In the free market, prices adjust so that sellers and buyers are in equal proportion. When information is widely known and understood, the market has already adjusted and the information is reflected in prices, Swanson explained. The same is true for the stock market.

“So whenever you hear somebody that has a great tip based on something he read in the newspaper yesterday, you ought to think twice about that because once information is in the public domain, and everyone views it the same way, the value of that information goes down.”

There’s a fairly high correlation between investor sentiment and what the markets do and that correlation is negative, Swanson observed. When investors as a whole are bullish, stocks tend to under-perform. When investors as a group are bearish, stocks tend to outperform.

Why would investors be bullish? Because times are good, the economy is rolling along, people are optimistic and everybody’s happy, Swanson said.

“With that kind of environment going, that information is already reflected in the value of stocks, and when a very optimistic scenario is already reflected in prices, you’ve already built in very high expectations and the odds are you’re going to be disappointed.”

The flip side is that when everyone is bearish, no one wants to buy stocks. That’s because there’s a very negative view when times are bad and it’s that view of the world that’s already being reflected in the prices of stock, he explained.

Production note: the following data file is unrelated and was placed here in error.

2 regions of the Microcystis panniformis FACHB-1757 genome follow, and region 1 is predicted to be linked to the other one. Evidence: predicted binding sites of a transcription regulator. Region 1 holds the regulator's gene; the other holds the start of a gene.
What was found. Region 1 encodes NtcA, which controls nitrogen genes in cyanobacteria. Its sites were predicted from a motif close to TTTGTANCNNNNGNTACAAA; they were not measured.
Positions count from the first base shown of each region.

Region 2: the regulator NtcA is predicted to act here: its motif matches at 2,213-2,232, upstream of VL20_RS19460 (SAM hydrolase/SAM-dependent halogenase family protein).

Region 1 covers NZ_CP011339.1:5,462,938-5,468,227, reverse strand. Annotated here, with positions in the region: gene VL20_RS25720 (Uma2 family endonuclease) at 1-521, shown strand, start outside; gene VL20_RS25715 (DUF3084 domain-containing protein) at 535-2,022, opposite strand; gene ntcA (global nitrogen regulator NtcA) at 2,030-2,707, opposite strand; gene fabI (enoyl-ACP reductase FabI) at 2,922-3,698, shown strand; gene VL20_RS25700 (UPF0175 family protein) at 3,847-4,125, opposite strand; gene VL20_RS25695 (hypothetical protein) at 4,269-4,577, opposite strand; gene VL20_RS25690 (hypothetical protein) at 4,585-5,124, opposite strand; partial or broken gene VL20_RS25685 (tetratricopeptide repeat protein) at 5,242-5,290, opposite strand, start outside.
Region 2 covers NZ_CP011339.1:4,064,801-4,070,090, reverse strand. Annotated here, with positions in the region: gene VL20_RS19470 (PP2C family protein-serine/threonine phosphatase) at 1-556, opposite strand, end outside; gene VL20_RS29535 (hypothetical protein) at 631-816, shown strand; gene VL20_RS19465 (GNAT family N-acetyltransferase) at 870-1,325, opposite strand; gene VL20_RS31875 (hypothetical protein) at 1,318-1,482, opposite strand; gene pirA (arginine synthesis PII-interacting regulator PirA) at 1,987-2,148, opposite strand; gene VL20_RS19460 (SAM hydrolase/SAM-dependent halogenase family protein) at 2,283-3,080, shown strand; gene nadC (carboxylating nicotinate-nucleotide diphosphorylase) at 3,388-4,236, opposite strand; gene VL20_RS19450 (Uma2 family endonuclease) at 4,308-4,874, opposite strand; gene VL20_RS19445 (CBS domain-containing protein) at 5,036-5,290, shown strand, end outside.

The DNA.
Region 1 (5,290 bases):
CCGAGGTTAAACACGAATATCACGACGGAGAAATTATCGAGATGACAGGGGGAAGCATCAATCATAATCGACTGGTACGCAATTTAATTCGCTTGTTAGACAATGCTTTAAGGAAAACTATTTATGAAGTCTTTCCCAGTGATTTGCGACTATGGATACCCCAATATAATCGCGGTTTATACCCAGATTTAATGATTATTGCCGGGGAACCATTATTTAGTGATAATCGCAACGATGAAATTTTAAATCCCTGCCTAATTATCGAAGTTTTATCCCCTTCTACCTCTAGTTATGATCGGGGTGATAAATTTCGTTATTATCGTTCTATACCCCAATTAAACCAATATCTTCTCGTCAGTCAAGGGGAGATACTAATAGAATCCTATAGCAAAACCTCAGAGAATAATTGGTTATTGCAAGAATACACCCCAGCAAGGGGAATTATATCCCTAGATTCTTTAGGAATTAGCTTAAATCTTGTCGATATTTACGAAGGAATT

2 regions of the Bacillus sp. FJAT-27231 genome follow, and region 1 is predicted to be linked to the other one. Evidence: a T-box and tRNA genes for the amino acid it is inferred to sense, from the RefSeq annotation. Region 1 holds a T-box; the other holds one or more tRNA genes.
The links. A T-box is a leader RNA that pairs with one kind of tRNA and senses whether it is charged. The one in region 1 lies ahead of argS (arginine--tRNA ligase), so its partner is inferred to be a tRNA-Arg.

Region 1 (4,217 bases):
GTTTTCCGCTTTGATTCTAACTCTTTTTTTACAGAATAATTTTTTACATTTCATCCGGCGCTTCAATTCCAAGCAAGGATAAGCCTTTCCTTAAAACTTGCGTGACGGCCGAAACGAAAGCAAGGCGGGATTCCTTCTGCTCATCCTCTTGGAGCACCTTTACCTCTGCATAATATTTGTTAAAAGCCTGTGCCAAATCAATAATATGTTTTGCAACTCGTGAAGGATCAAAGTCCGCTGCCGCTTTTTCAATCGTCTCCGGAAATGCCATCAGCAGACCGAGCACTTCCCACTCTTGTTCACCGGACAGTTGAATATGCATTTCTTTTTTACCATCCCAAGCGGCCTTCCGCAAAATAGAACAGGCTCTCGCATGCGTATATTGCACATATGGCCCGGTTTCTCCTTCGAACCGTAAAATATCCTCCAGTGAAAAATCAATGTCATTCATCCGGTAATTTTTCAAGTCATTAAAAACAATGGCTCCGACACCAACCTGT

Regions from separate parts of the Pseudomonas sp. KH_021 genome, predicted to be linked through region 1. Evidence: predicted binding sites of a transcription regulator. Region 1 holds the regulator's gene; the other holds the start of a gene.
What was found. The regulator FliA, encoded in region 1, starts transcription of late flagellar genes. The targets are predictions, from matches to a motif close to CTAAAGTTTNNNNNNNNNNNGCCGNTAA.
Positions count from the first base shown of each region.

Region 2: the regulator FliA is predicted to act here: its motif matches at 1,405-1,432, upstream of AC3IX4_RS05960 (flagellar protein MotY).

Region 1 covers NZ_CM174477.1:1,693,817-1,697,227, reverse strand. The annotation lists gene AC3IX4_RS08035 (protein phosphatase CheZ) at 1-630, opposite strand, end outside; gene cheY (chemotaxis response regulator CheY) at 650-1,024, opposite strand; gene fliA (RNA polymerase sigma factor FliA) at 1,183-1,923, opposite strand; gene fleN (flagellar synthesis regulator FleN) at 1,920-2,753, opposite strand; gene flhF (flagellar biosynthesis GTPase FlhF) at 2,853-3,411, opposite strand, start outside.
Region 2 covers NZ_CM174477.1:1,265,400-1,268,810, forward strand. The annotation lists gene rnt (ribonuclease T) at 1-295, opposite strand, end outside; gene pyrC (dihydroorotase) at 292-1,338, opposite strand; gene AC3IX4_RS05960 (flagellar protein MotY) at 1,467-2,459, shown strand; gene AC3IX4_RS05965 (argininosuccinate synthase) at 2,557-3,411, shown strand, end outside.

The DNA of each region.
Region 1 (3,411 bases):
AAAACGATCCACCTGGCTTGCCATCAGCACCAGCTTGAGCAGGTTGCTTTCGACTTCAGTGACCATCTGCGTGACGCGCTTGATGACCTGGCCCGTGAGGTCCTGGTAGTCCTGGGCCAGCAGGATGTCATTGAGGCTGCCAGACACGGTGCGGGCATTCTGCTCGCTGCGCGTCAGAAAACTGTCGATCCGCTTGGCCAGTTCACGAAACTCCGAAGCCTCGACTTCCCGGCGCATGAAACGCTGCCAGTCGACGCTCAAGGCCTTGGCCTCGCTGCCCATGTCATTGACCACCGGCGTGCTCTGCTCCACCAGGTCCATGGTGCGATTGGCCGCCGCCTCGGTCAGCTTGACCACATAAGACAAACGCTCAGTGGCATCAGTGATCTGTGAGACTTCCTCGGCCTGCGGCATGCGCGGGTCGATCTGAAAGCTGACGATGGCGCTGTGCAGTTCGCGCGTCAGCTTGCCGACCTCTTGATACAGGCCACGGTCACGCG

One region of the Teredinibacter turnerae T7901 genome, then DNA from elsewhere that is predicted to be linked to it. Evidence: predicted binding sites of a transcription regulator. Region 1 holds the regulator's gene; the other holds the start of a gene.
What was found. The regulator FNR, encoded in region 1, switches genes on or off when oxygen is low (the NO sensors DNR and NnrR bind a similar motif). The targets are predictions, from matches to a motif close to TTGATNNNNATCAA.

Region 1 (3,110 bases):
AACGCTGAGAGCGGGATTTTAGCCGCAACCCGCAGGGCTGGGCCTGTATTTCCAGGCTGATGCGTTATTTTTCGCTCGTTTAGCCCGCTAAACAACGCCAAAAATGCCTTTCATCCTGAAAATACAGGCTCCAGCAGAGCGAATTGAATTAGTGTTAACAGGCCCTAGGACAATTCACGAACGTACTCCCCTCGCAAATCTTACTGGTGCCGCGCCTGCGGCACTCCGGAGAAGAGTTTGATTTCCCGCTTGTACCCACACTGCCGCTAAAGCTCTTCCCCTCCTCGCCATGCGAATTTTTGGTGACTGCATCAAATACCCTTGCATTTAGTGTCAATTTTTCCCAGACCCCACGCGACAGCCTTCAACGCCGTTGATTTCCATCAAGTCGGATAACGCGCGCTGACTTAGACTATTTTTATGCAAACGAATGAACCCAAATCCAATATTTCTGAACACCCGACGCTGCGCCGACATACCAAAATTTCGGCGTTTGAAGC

How does an investor generate good returns?

Swanson said the best strategy is to develop a game plan based on long-term goals and analysis and to follow a disciplined process that focuses on finding ideas not fully appreciated by the market.

Investors as a whole are myopic; most of them tend to use a magnifying glass rather than a telescope, so it’s hard for them to look out to the future, he said. Many investors tend to react too emotionally, as well.

He likened investing in stocks to getting on an airplane: An investor needs to know where he’s headed and he has to have an emergency exit strategy.

As Swanson put it: “Identify what the risks are and develop a plan to monitor those risks so you can get out while you’re still alive.”

Stocks have benefited more from the tax law change.

With the new tax law changes, dividends are now treated like long-term capital gains and the maximum rate on long-term capital gains has fallen, Swanson observed.

“If you are an investor who pays taxes on your portfolio, you should favor stocks more today than you used to as a result of this tax law.”

The after-tax rate of return on stocks has gone up meaningfully as the result of the tax law, he said, and the tax rate on dividends for upper income investors has fallen from 38.6 to 15 percent.

“Taxes are down, meaning after-tax returns are up. Stocks have benefited more than any other asset class from the tax law changes. Within your overall portfolio, you should have some of your money in taxable accounts and some of your money in tax-deferred accounts. Tax laws give maximum benefit to stockholders that are long term, so shift as much of that as you can into your taxable account.”